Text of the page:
Normalizing Japan: Politics, Identity and the Evolution of Security Practice
Hunter-Chester, David, Military Review
NORMALIZING JAPAN: Politics, Identity and the Evolution of Security Practice, Andrew L. Oros, Stanford University Press, Stanford, CA, 2009, 282 pages, $60.00.
For decades, scholars and other Japan watchers have wondered if or when Japan would remove the straitjacket from its security policy. In Normalizing Japan, Andrew Oros answers with a resounding--well, as resounding as a political science argument gets--probably not anytime soon.
Oros acknowledges previous takes on Japan's security policy evolution, from realist, liberalist, and constructivist points of view, but finds those analyses lacking and offers his own constructivist theory, focused on Japan's security identity. He defines a state's identity, following the work of Jeffrey Legro, as "a lens through which citizens determine a framework for a state's appropriate response" to the international system. Security identity, a subset of national identity, shapes policy by providing a vocabulary for discourse and "a focal point for public opinion." Once identity institutionalizes into policymaking, the paradigmatic blinders it provides, as well as the aforementioned public opinion, help to ensure the identity's continuity.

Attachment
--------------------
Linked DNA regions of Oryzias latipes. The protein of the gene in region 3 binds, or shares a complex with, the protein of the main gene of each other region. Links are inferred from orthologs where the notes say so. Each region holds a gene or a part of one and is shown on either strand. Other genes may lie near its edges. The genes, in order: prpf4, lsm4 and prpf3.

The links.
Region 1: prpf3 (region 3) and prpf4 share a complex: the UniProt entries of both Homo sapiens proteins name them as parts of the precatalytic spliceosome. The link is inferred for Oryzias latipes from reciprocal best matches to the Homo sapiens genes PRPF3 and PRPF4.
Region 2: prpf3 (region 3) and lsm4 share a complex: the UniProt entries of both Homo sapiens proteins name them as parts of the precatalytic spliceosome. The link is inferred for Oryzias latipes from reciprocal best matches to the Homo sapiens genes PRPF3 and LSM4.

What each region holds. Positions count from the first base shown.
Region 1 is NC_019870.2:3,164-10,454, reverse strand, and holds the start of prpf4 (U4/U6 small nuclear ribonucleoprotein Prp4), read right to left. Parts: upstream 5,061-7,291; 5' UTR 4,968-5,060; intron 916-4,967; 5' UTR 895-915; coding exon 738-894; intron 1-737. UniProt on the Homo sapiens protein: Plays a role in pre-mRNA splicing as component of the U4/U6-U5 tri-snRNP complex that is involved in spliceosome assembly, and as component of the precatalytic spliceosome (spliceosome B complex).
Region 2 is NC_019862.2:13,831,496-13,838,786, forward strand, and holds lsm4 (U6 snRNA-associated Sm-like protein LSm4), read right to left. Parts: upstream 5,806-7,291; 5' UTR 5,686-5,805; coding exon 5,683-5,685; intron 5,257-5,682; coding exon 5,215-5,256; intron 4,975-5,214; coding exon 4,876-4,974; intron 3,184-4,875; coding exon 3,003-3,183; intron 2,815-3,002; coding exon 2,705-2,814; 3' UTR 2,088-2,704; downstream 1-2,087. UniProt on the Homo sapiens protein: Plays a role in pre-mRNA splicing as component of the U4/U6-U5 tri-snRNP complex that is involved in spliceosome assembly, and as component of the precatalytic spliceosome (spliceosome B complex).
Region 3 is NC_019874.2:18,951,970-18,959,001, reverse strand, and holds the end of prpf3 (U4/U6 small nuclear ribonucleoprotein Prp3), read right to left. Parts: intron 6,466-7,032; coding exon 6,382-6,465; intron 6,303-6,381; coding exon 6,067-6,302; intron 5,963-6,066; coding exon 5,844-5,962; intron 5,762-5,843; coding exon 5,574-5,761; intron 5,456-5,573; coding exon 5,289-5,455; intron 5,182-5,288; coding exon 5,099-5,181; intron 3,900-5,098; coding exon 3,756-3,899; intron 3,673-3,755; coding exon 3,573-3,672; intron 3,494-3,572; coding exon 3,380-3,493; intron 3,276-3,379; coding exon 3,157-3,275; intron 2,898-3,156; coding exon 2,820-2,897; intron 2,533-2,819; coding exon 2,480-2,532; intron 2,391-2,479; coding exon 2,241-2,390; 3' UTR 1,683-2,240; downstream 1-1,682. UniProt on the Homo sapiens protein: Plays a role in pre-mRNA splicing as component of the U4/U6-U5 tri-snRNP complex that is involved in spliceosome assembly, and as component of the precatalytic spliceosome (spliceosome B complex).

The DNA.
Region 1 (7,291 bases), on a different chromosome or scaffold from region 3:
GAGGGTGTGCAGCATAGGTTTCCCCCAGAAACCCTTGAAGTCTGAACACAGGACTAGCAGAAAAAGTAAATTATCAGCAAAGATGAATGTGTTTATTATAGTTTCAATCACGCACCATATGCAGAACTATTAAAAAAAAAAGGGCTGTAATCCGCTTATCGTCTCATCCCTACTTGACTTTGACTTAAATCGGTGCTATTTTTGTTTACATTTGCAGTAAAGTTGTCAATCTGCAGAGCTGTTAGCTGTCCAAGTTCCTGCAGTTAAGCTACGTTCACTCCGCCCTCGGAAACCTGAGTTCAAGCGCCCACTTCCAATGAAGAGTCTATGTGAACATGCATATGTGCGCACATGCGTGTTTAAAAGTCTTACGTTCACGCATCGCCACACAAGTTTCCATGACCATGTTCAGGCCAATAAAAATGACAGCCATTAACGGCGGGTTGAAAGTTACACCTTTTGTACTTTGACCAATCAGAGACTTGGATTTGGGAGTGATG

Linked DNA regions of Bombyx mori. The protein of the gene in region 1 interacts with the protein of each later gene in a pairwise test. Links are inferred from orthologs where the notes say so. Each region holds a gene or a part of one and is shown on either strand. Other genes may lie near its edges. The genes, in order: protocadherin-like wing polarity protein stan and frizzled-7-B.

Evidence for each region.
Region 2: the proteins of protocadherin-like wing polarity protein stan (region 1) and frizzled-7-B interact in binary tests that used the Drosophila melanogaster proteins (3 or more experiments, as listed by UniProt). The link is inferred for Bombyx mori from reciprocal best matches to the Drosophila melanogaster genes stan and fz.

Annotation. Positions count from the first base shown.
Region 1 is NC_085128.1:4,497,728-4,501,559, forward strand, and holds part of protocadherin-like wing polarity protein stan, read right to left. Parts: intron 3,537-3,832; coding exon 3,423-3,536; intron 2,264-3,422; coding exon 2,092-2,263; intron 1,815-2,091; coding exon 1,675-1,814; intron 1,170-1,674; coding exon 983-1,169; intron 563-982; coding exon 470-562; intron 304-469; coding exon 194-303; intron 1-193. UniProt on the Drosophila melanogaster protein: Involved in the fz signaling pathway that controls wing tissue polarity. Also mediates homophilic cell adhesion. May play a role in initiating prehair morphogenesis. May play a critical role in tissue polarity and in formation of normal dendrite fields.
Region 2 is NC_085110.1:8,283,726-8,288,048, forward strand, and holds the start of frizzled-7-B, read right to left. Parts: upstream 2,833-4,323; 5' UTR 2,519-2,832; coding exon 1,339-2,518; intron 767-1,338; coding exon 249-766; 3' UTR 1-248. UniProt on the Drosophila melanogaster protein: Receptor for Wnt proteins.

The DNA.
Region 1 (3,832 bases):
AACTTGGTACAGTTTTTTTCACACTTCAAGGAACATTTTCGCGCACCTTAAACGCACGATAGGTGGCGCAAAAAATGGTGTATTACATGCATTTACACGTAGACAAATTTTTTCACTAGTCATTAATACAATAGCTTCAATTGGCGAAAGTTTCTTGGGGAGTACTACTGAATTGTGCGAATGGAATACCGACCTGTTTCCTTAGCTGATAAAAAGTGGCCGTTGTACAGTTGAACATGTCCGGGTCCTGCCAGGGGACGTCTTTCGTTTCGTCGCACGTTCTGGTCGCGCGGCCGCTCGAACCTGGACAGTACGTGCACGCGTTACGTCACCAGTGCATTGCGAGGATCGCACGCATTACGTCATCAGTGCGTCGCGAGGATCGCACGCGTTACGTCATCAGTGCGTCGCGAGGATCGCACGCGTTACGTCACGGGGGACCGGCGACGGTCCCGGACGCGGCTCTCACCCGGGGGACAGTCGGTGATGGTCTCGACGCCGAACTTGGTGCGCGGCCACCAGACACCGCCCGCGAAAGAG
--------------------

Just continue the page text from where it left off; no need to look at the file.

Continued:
The author defines Japan's security identity as domestic antimilitarism, not unqualified antimilitarism, or pacifism, which are labels others often use. Japan currently hosts the largest permanent overseas stationing of U.S. forces and has one of the largest military budgets in the world--hardly the attributes of a purely antimilitarist or pacifist state (though Oros acknowledges a minority of Japanese citizens hold these extreme views). Japan's domestic antimilitarism strictly proscribes its own military's roles, but does not conceive that other nations should constrain their militaries in the same ways. …